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Gamestop And High Volatility Options

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Gamestop Corp. (NYSE: GME) shares have soared the past few days with the stock up nearly 200% at one point from last week (but still down significantly from recent short squeeze highs). We'll look at the unique situations that arise in the options of a highly volatile stock like Gamestop and a few things that might be considered before trading options.


Gamestop: The Expected Move

First, a look at how options are pricing upcoming moves. Here's the Options AI expected move chart for Gamestop, with a nearly 30% move being priced into this Friday's close. And a roughly 80% move being priced for the next month. A month that includes an earnings event (unconfirmed):

 


Gamestop: Call Spreads vs Outright Calls

Using March 19th as an expiry we first looks at bullish spreads, and compare directly to outright calls. With a stock as volatile as Gamestop, calls can be expensive. Because of that, many traders resort to buying far out of the money calls. That demand for upside calls increases volatility in those calls, making them expensive relative to at-the-money calls – a phenomenon known as skew. However, for those that are bullish, this may create an opportunity to utilize spreads rather than buying an outright call. Let's see how.

Here we'll focus on one alternative – using debit spreads to lower the overall cost of a directional trade (while potentially improving the probability of profit of the trade itself by lowering the breakeven level). It does so by selling those relatively expensive out-the-money Calls to help finance the purchase of a nearer to at-the-money Call.

With Gamestop near $105, the March 19th 110/190 Debit Call Spread is roughly $15 and targets the bullish expected move for March 19th. The debit call spread would need the stock to be above $125 on March 19th to be profitable.

As a comparison, the GME March 19th 200 calls are trading $29. That's nearly twice the cost for a 200 call that needs the stock above $229 by March 19th… versus a call spread, that needs the stock above $125. Here's a side by side comparison of those two trades on the Options AI chart. First, the 200 call:

And next, the 145/200 debit call spread:

As you can see, not only is the call spread less expensive, the point at which is becomes profitable to the upside is much closer to where the stock is currently trading. (As indicated by the grey price of the breakeven.)

A note on probability of profit. The probability of profit displayed on these trades is based on the delta being assigned to the breakeven of the trade. The fact that a 200 call in a $105 stock is trading near 50 deltas shows just how distorting an effect Gamestop volatility is having on its options (hard to borrow, skew, retail demand for out-of-the-money calls).


Directional Butterflies vs Outright Puts

High volatility also affects bearish options trades. One of the counter-intuitive aspects of a high volatility stock like Gamestop is that its implied volatility can go up as the stock goes higher and down as the stock goes lower. This is the opposite of how we generally think about volatility. Therefore, buying outright puts carries a risk of collapsing volatility (and therefore collapsing premiums) as the stock goes lower. So, even though the stock is moving in the intended direction, as an option holder you may not be realizing the gains expected.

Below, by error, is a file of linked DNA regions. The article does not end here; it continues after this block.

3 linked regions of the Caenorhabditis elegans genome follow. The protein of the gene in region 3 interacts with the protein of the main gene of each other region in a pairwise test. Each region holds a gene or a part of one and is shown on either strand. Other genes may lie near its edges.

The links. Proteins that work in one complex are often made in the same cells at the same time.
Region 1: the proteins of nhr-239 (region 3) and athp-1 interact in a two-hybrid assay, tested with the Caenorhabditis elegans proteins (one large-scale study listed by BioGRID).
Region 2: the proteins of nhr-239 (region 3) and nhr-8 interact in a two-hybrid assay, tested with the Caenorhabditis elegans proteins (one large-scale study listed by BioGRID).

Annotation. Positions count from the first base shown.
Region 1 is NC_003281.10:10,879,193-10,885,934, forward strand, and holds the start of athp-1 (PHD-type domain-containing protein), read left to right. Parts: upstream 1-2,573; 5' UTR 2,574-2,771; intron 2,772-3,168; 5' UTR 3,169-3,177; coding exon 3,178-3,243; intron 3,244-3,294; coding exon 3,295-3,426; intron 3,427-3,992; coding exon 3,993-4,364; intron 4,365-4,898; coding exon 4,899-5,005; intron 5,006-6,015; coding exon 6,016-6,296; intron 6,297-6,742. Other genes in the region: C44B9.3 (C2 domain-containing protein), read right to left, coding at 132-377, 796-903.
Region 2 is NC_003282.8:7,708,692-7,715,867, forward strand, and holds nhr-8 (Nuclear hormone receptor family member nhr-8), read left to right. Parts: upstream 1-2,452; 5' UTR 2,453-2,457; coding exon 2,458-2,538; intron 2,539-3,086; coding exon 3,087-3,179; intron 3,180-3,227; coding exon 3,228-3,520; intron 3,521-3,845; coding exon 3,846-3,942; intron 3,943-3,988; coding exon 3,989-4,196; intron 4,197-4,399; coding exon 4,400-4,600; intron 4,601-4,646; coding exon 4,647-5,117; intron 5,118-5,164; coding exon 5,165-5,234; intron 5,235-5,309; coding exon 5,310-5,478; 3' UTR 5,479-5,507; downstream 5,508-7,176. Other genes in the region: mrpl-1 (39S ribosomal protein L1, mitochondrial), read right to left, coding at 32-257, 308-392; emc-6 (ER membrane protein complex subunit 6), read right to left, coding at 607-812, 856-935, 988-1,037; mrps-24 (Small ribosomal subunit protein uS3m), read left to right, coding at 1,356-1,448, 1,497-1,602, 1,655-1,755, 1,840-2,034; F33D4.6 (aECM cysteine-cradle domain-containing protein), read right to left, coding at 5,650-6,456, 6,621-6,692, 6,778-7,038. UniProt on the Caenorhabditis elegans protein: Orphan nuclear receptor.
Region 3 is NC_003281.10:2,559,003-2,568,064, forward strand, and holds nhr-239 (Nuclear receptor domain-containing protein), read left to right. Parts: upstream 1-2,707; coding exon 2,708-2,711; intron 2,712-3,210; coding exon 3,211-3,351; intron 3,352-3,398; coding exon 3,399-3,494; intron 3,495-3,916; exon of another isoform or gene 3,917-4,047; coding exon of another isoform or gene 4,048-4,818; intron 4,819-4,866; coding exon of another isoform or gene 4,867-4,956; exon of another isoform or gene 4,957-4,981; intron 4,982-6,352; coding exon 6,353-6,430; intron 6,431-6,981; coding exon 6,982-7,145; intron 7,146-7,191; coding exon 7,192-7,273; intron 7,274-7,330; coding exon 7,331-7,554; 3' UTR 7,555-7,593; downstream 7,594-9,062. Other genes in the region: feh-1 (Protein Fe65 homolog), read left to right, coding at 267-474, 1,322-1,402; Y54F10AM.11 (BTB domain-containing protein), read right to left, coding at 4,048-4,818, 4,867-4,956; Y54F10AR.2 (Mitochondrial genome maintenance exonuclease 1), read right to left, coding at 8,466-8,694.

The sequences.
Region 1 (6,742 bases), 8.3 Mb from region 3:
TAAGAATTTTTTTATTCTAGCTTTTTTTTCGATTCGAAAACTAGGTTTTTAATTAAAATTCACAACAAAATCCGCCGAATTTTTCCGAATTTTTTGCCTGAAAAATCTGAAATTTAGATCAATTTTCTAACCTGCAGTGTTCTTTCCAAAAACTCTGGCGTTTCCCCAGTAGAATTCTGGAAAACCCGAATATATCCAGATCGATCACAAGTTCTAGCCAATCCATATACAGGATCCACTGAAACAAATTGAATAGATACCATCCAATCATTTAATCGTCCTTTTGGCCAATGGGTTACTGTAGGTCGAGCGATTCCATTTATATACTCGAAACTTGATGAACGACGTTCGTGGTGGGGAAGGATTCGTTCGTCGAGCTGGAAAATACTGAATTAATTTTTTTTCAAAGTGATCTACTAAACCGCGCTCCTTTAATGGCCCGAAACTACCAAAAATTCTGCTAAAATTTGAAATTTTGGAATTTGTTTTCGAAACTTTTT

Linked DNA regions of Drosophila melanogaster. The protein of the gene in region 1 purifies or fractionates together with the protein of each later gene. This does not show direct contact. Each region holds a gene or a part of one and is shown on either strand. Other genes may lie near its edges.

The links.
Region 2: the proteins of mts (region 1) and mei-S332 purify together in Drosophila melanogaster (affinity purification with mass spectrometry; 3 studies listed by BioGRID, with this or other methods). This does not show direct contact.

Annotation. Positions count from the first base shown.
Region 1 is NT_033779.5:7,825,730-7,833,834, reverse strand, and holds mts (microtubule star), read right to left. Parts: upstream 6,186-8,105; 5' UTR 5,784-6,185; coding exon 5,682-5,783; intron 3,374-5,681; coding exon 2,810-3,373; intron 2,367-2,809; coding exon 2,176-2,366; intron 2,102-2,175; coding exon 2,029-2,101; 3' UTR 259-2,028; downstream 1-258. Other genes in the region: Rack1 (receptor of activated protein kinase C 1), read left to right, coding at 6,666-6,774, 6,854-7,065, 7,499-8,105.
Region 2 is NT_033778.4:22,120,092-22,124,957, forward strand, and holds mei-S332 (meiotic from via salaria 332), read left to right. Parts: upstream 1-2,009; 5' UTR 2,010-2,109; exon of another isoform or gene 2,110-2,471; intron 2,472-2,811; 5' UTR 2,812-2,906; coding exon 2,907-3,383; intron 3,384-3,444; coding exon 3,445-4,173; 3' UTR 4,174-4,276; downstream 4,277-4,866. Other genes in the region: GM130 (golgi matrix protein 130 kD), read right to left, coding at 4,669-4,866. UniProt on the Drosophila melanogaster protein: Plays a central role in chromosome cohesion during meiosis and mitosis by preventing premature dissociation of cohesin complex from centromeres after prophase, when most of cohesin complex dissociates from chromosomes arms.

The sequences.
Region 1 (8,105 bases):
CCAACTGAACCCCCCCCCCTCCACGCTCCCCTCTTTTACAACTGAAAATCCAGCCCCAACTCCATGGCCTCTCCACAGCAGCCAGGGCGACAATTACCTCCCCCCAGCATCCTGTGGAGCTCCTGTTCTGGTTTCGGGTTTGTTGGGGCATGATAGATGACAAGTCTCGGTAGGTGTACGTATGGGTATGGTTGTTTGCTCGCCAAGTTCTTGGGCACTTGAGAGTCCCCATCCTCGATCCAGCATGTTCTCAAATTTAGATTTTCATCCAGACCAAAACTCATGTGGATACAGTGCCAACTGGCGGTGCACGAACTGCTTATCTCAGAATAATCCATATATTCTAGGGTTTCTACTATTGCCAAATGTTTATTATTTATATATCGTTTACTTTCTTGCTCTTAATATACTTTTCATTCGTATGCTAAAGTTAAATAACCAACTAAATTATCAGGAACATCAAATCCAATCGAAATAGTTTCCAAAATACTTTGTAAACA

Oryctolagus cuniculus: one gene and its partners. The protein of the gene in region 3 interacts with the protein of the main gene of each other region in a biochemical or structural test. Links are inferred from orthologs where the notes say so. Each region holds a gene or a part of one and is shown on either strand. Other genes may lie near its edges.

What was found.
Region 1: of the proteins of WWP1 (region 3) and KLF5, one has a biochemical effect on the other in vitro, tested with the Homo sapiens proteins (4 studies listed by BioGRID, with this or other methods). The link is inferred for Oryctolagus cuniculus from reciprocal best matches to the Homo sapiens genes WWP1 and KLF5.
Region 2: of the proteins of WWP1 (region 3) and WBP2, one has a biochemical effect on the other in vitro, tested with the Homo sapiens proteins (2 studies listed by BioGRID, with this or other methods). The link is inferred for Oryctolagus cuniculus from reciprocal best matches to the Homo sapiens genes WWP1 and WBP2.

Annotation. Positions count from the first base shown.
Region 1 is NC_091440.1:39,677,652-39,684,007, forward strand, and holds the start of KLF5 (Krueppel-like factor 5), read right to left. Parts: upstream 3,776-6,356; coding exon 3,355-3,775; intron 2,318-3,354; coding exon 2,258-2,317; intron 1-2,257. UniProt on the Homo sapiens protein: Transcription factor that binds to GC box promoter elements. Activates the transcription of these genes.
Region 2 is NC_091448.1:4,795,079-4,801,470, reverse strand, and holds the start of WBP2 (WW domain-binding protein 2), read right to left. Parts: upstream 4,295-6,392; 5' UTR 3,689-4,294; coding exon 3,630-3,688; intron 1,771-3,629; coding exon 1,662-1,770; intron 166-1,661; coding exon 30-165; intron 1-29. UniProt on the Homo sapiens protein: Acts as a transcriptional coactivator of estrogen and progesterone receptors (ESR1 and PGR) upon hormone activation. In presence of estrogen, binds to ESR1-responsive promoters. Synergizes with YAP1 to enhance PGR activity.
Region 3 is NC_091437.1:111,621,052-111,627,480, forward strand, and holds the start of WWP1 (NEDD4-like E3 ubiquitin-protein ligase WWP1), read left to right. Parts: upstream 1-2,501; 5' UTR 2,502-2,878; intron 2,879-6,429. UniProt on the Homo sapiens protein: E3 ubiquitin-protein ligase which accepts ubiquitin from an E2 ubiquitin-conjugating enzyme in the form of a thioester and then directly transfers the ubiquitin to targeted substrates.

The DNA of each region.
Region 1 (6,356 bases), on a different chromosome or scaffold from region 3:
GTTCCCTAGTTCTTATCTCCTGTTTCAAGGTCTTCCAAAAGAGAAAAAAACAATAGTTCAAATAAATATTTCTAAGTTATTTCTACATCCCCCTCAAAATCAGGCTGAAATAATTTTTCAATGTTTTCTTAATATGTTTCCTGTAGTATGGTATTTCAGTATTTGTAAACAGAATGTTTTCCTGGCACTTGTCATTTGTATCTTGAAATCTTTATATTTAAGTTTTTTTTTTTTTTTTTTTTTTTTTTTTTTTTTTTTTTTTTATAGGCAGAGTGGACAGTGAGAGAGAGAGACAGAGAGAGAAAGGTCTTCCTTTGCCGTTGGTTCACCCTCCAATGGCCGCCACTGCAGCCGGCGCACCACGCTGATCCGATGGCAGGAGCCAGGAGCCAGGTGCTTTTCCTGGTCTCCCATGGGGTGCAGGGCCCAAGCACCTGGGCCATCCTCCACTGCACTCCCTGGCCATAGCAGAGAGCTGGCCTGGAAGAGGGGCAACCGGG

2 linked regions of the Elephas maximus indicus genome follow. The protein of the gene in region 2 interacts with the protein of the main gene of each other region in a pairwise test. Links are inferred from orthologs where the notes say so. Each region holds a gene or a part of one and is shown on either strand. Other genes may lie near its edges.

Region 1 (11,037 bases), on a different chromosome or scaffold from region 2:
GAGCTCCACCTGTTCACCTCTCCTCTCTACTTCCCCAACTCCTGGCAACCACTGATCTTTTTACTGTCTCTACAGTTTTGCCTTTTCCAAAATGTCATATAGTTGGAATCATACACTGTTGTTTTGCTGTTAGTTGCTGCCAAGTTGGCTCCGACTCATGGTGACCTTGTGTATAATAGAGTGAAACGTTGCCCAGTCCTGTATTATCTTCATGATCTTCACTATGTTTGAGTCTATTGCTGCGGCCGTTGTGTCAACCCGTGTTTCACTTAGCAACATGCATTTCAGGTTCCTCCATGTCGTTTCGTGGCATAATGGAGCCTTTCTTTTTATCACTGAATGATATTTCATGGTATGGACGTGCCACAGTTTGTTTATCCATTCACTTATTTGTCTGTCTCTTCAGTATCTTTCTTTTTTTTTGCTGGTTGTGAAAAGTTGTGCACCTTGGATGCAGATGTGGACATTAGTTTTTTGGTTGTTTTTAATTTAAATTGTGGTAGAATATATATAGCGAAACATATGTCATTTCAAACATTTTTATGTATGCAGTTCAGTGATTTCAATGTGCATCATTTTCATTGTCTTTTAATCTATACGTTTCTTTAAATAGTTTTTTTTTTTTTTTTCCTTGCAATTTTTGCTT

One way to counter high implied volatility in a stock, especially when having a bearish view, is to be a net seller of option premium. To sell to bullish option traders rather than join bearish option traders. Traditionally that might take the form of selling a Credit Call Spread. But in GME's case that means buying the (expensive) upper strike Call at a higher volatility than the Call that is closer to the money (as described above).

So, one option strategy that can be considered by traders is using a Butterfly. An option trade that is more typically associated with a neutral trading view, but here adapted to actually create a targeted (bearish) directional view.

Here, as an example, is a Butterfly with its center strikes focused at $80 in the stock, with a March 19th expiry:

This 130/80/30 butterfly has breakevens of 115 and 45, meaning the trade is profitable if the stock is between those two prices at March 19th expiry… with a max gain occurring if the stock is at or near $80. It has the additional dynamic of being short premium, and if the stock stays within its range would see mark to market gains if implied volatility compressed.

Note

Please note, any stocks and/or trading strategies referenced are for informational and educational purposes only and should in no way be construed as recommendations. The strategies depicted represent just a few of the many potential ways that options might be used to express any particular view. All prices are approximate at the time of writing. Option spreads involve additional risks that should be fully understood prior to investing.

Learn / Options AI has a couple of free tools, including an earnings calendar with expected moves, as well as education on expected moves and spread trading.

 

The post Gamestop and High Volatility Options appeared first on Options AI: Learn.

The preceding article is from one of our external contributors. It does not represent the opinion of Benzinga and has not been edited.

 

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